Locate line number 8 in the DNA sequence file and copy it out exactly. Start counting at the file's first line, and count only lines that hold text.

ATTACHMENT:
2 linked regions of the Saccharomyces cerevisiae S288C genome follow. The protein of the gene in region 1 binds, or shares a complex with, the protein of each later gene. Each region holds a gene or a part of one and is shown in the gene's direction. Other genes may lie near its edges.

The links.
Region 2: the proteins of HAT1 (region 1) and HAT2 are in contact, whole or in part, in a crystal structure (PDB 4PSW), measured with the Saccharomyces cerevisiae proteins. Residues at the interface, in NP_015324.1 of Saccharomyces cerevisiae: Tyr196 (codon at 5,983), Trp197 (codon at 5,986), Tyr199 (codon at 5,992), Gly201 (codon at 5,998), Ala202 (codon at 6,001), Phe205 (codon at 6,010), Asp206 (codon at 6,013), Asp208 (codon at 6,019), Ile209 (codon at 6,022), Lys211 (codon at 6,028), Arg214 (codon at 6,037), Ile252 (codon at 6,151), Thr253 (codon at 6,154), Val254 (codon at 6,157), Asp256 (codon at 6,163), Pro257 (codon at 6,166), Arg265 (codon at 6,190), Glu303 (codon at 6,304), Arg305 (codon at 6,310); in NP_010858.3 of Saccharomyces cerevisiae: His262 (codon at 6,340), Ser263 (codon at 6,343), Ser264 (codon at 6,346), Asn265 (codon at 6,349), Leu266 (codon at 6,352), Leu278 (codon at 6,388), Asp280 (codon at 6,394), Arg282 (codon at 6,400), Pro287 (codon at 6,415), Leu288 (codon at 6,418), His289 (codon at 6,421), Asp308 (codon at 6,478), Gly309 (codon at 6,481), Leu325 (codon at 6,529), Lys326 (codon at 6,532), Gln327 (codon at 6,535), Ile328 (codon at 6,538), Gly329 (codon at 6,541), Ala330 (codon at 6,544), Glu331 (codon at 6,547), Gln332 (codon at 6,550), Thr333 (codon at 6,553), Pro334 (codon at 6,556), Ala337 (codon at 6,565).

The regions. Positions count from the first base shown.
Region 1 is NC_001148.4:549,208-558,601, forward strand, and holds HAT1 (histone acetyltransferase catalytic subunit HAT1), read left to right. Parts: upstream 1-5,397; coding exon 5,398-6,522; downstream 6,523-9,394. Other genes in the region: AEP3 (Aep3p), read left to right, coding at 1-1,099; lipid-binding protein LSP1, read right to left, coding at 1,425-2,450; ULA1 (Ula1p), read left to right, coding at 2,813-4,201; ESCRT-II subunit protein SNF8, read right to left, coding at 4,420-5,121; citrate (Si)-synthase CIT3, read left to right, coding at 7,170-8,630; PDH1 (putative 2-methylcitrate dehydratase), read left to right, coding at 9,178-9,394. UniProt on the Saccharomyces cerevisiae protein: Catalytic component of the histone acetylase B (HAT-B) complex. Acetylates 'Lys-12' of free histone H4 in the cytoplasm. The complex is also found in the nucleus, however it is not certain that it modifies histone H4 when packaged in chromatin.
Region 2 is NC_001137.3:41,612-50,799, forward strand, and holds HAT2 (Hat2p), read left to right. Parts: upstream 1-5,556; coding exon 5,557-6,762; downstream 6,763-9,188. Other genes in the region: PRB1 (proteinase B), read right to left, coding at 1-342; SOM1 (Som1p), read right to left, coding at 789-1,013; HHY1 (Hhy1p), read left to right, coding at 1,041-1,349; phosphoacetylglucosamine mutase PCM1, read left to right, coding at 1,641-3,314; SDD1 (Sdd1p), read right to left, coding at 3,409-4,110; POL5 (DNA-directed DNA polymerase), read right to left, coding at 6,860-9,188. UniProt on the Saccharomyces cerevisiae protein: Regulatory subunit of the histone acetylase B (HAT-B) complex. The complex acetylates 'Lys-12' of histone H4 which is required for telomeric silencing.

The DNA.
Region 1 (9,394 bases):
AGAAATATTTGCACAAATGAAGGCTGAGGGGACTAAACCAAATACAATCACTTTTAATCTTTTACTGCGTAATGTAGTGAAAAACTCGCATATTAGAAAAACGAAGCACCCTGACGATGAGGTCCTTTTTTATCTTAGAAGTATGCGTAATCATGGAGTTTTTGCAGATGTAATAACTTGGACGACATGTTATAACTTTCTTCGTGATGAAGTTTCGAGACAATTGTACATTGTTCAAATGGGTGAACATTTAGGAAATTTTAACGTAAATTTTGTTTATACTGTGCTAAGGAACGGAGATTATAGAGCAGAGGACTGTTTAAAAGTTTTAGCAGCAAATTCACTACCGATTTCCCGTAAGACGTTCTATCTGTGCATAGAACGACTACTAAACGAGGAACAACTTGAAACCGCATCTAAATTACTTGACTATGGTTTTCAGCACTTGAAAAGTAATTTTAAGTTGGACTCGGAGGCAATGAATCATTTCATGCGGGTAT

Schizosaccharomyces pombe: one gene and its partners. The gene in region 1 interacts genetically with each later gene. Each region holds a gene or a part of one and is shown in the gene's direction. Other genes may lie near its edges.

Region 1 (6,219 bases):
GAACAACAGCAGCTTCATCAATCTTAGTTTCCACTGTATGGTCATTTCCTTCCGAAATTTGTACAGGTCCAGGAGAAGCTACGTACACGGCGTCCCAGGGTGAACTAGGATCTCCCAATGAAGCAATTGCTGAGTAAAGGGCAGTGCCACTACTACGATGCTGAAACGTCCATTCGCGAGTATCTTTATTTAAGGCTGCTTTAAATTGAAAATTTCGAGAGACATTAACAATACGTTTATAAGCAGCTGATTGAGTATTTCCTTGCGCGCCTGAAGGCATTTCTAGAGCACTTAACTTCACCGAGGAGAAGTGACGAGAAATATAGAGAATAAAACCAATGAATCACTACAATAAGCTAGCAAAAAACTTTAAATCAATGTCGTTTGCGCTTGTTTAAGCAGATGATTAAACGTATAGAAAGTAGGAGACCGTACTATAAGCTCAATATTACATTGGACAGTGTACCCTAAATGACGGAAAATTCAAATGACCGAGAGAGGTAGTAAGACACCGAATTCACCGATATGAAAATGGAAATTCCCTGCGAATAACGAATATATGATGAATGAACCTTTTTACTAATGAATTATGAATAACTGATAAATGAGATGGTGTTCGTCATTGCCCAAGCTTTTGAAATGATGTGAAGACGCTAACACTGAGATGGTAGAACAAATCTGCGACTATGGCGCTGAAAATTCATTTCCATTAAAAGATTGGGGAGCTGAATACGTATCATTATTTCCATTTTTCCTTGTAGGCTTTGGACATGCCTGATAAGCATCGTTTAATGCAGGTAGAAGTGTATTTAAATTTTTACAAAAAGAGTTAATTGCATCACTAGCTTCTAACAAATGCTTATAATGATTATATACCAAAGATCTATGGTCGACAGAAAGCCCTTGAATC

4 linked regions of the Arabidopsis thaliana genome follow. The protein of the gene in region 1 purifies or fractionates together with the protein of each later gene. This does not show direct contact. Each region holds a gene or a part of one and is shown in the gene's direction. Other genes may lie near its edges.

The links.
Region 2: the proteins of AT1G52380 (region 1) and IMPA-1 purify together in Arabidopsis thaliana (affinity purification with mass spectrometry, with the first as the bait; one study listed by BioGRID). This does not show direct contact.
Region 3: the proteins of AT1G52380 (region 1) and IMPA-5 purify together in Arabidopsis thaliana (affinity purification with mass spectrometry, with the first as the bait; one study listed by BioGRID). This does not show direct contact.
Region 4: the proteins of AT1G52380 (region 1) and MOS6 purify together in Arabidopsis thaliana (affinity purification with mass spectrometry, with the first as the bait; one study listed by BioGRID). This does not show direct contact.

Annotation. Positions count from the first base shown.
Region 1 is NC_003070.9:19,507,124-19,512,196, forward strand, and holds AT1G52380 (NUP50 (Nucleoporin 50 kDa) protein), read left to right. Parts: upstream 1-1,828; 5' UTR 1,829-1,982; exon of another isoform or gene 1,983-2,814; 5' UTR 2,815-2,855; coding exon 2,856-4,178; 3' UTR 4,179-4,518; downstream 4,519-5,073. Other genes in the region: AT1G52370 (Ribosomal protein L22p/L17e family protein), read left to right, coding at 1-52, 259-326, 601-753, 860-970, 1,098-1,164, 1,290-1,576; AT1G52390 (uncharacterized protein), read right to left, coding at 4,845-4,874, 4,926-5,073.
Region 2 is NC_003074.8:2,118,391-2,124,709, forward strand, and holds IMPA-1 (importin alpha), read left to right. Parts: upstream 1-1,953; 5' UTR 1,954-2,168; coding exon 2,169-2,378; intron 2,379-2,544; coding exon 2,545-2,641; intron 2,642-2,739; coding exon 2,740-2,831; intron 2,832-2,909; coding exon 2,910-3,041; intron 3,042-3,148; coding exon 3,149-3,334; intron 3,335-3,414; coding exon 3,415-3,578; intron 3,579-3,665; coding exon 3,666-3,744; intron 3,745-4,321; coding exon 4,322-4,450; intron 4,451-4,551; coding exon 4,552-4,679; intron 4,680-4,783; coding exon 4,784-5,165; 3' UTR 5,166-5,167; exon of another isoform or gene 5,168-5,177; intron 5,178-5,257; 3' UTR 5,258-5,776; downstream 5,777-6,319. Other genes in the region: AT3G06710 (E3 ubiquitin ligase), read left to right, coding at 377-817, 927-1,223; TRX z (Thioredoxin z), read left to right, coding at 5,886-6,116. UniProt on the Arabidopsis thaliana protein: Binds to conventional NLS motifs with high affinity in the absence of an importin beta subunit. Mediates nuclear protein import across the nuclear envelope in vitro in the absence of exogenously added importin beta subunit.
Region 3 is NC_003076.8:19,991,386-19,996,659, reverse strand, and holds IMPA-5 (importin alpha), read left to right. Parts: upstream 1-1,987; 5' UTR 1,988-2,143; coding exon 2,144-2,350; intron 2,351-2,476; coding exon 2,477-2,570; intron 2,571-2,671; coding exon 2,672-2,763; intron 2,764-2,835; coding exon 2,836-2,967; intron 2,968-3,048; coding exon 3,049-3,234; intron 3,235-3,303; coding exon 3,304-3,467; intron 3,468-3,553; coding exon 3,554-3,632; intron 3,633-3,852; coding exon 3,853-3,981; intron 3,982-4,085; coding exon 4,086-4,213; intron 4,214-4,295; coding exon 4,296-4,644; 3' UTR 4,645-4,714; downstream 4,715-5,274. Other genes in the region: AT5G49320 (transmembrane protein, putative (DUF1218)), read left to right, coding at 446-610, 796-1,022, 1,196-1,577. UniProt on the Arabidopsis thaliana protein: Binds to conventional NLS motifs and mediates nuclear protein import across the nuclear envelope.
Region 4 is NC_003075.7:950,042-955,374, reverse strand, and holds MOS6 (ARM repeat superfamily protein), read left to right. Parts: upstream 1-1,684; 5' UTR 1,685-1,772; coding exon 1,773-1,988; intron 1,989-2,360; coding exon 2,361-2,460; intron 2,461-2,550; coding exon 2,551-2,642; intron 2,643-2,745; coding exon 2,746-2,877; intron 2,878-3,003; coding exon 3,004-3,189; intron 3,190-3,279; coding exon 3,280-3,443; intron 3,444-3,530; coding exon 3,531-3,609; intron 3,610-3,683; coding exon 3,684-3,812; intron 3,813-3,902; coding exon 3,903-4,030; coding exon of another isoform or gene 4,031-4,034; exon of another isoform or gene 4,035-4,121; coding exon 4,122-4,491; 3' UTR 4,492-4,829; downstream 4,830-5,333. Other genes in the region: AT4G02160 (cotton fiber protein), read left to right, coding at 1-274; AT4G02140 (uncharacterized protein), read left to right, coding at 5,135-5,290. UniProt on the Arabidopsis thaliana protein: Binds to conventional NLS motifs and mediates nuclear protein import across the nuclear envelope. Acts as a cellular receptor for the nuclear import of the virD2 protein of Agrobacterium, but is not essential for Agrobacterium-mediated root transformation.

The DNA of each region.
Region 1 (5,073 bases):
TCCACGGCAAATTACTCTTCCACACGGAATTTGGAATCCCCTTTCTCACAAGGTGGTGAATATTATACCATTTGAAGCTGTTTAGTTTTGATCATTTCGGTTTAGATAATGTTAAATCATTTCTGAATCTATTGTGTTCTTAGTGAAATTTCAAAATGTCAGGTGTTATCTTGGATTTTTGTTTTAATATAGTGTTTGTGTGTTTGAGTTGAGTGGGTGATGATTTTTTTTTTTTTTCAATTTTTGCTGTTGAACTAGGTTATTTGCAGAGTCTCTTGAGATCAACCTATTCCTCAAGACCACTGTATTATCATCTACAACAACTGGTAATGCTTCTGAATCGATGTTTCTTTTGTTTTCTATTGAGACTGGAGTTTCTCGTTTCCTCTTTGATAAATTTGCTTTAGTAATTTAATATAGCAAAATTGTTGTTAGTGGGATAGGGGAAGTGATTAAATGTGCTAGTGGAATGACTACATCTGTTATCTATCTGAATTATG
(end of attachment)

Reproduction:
Region 1 (9,394 bases):